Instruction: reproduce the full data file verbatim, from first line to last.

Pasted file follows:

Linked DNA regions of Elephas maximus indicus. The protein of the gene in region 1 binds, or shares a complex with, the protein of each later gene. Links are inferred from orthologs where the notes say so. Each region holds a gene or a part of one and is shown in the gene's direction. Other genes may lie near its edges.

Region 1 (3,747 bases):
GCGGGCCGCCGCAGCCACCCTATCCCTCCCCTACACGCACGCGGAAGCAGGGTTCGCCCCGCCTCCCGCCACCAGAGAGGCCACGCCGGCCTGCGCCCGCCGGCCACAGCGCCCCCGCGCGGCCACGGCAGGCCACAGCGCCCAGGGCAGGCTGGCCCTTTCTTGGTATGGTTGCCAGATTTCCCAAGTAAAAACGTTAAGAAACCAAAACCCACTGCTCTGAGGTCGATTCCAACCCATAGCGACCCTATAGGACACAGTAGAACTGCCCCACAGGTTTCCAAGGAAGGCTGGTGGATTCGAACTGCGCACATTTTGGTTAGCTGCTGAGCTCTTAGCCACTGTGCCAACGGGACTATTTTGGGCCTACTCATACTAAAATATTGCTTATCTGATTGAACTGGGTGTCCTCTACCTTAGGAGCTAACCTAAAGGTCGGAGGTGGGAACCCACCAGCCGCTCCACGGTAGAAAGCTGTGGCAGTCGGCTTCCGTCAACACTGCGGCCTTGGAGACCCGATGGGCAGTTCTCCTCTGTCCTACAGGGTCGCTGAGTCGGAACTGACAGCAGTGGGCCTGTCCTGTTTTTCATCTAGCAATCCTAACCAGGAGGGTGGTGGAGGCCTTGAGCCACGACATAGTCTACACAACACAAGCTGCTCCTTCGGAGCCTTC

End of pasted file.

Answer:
Linked DNA regions of Elephas maximus indicus. The protein of the gene in region 1 binds, or shares a complex with, the protein of each later gene. Links are inferred from orthologs where the notes say so. Each region holds a gene or a part of one and is shown in the gene's direction. Other genes may lie near its edges.

Region 1 (3,747 bases):
GCGGGCCGCCGCAGCCACCCTATCCCTCCCCTACACGCACGCGGAAGCAGGGTTCGCCCCGCCTCCCGCCACCAGAGAGGCCACGCCGGCCTGCGCCCGCCGGCCACAGCGCCCCCGCGCGGCCACGGCAGGCCACAGCGCCCAGGGCAGGCTGGCCCTTTCTTGGTATGGTTGCCAGATTTCCCAAGTAAAAACGTTAAGAAACCAAAACCCACTGCTCTGAGGTCGATTCCAACCCATAGCGACCCTATAGGACACAGTAGAACTGCCCCACAGGTTTCCAAGGAAGGCTGGTGGATTCGAACTGCGCACATTTTGGTTAGCTGCTGAGCTCTTAGCCACTGTGCCAACGGGACTATTTTGGGCCTACTCATACTAAAATATTGCTTATCTGATTGAACTGGGTGTCCTCTACCTTAGGAGCTAACCTAAAGGTCGGAGGTGGGAACCCACCAGCCGCTCCACGGTAGAAAGCTGTGGCAGTCGGCTTCCGTCAACACTGCGGCCTTGGAGACCCGATGGGCAGTTCTCCTCTGTCCTACAGGGTCGCTGAGTCGGAACTGACAGCAGTGGGCCTGTCCTGTTTTTCATCTAGCAATCCTAACCAGGAGGGTGGTGGAGGCCTTGAGCCACGACATAGTCTACACAACACAAGCTGCTCCTTCGGAGCCTTC